Obama meets Pope Francis, looks for Catholic boost
Barack Obama will meet Pope Francis for the first time Thursday for talks on a shared agenda to fight inequality which the US President hopes will help boost support at home.
The talks between the first Latin-American pope and first African-American US president will focus on tackling the gap between the rich and the poor, but are likely to spill over into thornier issues such as abortion, homosexuals and contraception.
The meeting at the Vatican comes as a welcome rest-stop for Obama during a six-day European tour dominated by the crisis over Crimea, and the US leader will doubtless be hoping some of the pope's overwhelming popularity will rub off on him.
Obama will also meet new Italian prime minister Matteo Renzi and the country's president Giorgio Napolitano during his visit to the eternal city, as well as going on a private guided tour of the Colosseum.
Diplomatic relations between Italy and the United States are close, though Rome still needs some convincing on the value of imposing sanctions on Russia over the Ukraine crisis, amid fears it would take a toll on a key market.
Italy's 39-year-old Renzi, who used Obama-style catchy slogans and social media campaigns to shoot up the political ladder, will be keen to strengthen ties with the US leader.
But political watchers say the meeting with the former boy scout will be overshadowed by talks and a photo opportunity with the 77-year-old pope.
Obama is "mostly going I think to bask in the glow of the new Pope," said Jeremy Shapiro, visiting fellow at Washington's Brookings institute.
His main aim will be "to highlight their sort of mutual attention to the problems of poverty and inequality. This isn't really a foreign policy stop," he said.
- 'Challenge' of income inequality -
According to the White House, Obama hopes to speak to the pope about their "shared commitment to fighting growing inequality", though the peace process in the Middle East, the environment and immigration are also expected to be on the table.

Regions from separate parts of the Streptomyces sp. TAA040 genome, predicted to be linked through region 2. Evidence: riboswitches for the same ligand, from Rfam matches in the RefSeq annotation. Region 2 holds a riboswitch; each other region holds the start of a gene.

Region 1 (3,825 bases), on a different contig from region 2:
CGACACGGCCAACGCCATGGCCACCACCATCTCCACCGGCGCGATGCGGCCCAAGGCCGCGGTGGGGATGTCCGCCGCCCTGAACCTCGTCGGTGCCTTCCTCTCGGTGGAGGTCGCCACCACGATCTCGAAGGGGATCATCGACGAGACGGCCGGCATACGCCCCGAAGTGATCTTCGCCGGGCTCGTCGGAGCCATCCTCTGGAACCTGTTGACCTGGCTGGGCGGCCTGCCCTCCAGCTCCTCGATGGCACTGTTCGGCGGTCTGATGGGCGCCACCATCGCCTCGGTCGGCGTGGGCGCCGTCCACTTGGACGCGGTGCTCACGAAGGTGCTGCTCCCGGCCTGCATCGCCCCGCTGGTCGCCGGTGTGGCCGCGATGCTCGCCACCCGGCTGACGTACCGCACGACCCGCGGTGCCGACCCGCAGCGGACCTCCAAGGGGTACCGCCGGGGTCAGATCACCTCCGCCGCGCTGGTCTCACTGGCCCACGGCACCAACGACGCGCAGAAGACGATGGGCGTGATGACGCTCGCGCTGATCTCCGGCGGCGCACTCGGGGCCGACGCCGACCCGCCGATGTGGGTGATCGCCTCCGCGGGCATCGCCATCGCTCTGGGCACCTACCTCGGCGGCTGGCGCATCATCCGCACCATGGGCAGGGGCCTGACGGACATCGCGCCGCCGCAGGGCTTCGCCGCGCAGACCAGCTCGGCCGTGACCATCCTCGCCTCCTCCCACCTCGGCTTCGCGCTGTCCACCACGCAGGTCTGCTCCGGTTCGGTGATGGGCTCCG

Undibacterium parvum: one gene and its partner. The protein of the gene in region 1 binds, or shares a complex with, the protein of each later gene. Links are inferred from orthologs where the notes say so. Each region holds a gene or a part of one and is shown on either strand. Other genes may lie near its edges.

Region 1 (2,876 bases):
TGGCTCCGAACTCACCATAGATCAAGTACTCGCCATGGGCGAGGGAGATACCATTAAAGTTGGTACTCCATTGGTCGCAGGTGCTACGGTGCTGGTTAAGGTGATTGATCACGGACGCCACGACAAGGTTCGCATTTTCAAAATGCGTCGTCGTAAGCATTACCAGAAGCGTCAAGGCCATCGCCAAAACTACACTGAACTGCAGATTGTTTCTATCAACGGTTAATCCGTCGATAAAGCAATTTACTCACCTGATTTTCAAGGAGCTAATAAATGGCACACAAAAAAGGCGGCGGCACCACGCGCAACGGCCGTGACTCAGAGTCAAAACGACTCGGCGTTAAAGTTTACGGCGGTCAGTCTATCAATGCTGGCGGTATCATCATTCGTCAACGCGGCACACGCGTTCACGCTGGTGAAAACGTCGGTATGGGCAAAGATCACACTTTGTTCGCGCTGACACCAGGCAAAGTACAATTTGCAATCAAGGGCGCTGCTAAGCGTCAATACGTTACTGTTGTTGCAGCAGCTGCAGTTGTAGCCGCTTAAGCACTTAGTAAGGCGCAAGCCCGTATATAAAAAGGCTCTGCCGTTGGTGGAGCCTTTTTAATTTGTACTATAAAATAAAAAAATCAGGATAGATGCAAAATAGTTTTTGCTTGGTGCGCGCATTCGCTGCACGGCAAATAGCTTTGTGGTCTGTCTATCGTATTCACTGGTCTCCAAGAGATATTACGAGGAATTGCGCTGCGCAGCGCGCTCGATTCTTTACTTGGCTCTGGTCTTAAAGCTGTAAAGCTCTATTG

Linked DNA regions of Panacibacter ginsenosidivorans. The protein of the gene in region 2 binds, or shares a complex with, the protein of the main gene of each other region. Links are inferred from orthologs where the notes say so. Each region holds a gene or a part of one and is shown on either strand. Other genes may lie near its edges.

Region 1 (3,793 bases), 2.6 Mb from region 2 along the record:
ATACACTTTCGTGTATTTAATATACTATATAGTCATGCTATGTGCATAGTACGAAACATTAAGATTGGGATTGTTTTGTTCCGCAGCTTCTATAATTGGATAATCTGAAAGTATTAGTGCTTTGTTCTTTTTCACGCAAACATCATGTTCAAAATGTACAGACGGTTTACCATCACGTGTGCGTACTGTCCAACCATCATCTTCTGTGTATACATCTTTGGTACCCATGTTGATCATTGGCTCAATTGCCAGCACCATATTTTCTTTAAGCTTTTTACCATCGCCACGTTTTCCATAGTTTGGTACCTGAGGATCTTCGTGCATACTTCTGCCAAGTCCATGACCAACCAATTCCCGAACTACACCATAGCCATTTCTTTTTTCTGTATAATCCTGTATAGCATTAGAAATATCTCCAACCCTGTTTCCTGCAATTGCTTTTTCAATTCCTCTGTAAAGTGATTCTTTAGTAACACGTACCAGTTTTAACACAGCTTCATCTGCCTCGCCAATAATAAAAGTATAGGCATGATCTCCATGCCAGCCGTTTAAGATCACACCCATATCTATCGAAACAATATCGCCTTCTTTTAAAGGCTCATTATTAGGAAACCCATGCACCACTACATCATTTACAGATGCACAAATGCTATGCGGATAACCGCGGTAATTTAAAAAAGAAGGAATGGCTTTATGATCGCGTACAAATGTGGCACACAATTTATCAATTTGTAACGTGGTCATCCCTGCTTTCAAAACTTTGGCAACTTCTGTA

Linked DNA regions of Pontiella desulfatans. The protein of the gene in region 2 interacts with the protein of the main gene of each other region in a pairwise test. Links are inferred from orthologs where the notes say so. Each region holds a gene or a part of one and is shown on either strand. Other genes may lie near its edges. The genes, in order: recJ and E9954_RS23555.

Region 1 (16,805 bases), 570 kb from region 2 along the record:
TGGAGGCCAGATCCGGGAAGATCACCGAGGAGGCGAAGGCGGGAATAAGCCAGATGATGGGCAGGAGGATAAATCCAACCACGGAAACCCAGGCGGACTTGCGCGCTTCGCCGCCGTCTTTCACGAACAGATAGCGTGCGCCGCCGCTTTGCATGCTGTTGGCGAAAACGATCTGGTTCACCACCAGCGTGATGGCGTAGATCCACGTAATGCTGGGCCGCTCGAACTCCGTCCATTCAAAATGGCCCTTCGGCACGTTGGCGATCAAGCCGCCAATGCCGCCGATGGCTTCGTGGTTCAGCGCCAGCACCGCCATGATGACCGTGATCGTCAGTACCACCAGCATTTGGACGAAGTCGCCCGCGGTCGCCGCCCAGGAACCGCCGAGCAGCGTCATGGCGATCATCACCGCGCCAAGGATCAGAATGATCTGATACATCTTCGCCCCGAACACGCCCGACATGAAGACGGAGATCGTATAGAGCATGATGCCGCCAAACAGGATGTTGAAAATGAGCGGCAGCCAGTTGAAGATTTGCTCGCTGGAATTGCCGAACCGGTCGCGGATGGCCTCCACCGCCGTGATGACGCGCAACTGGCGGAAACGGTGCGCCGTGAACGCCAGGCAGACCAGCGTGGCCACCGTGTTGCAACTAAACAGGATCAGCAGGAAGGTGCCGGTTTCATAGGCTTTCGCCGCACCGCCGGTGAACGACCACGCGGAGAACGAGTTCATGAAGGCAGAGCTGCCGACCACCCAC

Obama, whose approval rating has been slipping, will be keen to repeat his denunciations about income inequality, which he has described as "the defining challenge of our time".
Earlier this month, he used the National Prayer Breakfast in Washington to argue that his calls for tax hikes on the rich and curbs on abuses by big banks had a strong moral and religious grounding, in an election-year swipe at Republicans.
Pious religious observance should guide political motives and lead to policies that help the sick and the needy, he said -- echoing Francis's rallying cry for more to be done for the poor and disadvantaged.
The pope's critical comments about capitalism last year saw him forced to rebuff accusations from rightwing Americans that his teaching is Marxist. But his condemnation of "the economy of exclusion and inequality" won the support of progressive Catholics.
Obama said he was "hugely impressed" by Francis's inclusive approach after the pope called for the Church to stop obsessing debating teachings on abortion, homosexuals and contraception.
However, Vatican experts say the relationship is not as cosy as it once was between pope Jean Paul II and Ronald Reagan, and Francis is unlikely to refrain from tackling Obama on his domestic and foreign policy.
The pontiff spoke out strongly against a proposed military intervention by the US in Syria last year, organising a vigil at the Vatican which drew tens of thousands of people.
The US Conference of Catholic Bishops has repeatedly challenged Obama's signature accomplishment, the Affordable Care Act, arguing that it the health care scheme violates religious freedom by requiring for-profit corporations to provide insurance for contraception.
Controversy surrounding the Affordable Care Act and Obama's drop in popularity risk resulting in a Republican victory in an upcoming Senate election, which would dramatically weaken the US leader's negotiating position for his remaining two years in power.
Religious expert John Allen told Vatican Radio Obama will be fishing for Catholic votes to help him keep a hold on the Senate.
Words of support from Francis would certainly boost his case: a survey published by the Saint-Leo University found that Francis was popular with 85 percent of Catholics and 63 percent of Americans.